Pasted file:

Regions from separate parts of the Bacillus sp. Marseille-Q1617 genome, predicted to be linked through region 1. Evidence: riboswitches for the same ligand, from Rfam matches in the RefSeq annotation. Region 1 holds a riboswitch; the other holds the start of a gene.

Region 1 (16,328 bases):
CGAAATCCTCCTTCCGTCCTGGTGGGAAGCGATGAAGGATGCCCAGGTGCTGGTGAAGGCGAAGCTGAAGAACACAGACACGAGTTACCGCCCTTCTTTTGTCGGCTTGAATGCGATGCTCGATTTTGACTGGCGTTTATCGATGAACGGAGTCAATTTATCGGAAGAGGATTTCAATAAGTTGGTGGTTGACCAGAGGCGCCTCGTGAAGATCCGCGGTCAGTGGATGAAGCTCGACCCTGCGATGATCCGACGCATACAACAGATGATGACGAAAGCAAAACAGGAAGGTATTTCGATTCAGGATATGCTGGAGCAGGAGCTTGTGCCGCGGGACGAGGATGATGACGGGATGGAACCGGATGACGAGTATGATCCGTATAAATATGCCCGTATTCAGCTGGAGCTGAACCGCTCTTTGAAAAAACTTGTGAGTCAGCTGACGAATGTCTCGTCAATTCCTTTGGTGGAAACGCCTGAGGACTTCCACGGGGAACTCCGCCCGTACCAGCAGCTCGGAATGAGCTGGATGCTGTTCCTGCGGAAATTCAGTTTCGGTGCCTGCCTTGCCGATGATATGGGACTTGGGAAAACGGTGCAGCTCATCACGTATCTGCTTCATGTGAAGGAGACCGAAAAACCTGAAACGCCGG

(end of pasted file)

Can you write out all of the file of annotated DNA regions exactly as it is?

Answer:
Regions from separate parts of the Bacillus sp. Marseille-Q1617 genome, predicted to be linked through region 1. Evidence: riboswitches for the same ligand, from Rfam matches in the RefSeq annotation. Region 1 holds a riboswitch; the other holds the start of a gene.

Region 1 (16,328 bases):
CGAAATCCTCCTTCCGTCCTGGTGGGAAGCGATGAAGGATGCCCAGGTGCTGGTGAAGGCGAAGCTGAAGAACACAGACACGAGTTACCGCCCTTCTTTTGTCGGCTTGAATGCGATGCTCGATTTTGACTGGCGTTTATCGATGAACGGAGTCAATTTATCGGAAGAGGATTTCAATAAGTTGGTGGTTGACCAGAGGCGCCTCGTGAAGATCCGCGGTCAGTGGATGAAGCTCGACCCTGCGATGATCCGACGCATACAACAGATGATGACGAAAGCAAAACAGGAAGGTATTTCGATTCAGGATATGCTGGAGCAGGAGCTTGTGCCGCGGGACGAGGATGATGACGGGATGGAACCGGATGACGAGTATGATCCGTATAAATATGCCCGTATTCAGCTGGAGCTGAACCGCTCTTTGAAAAAACTTGTGAGTCAGCTGACGAATGTCTCGTCAATTCCTTTGGTGGAAACGCCTGAGGACTTCCACGGGGAACTCCGCCCGTACCAGCAGCTCGGAATGAGCTGGATGCTGTTCCTGCGGAAATTCAGTTTCGGTGCCTGCCTTGCCGATGATATGGGACTTGGGAAAACGGTGCAGCTCATCACGTATCTGCTTCATGTGAAGGAGACCGAAAAACCTGAAACGCCGG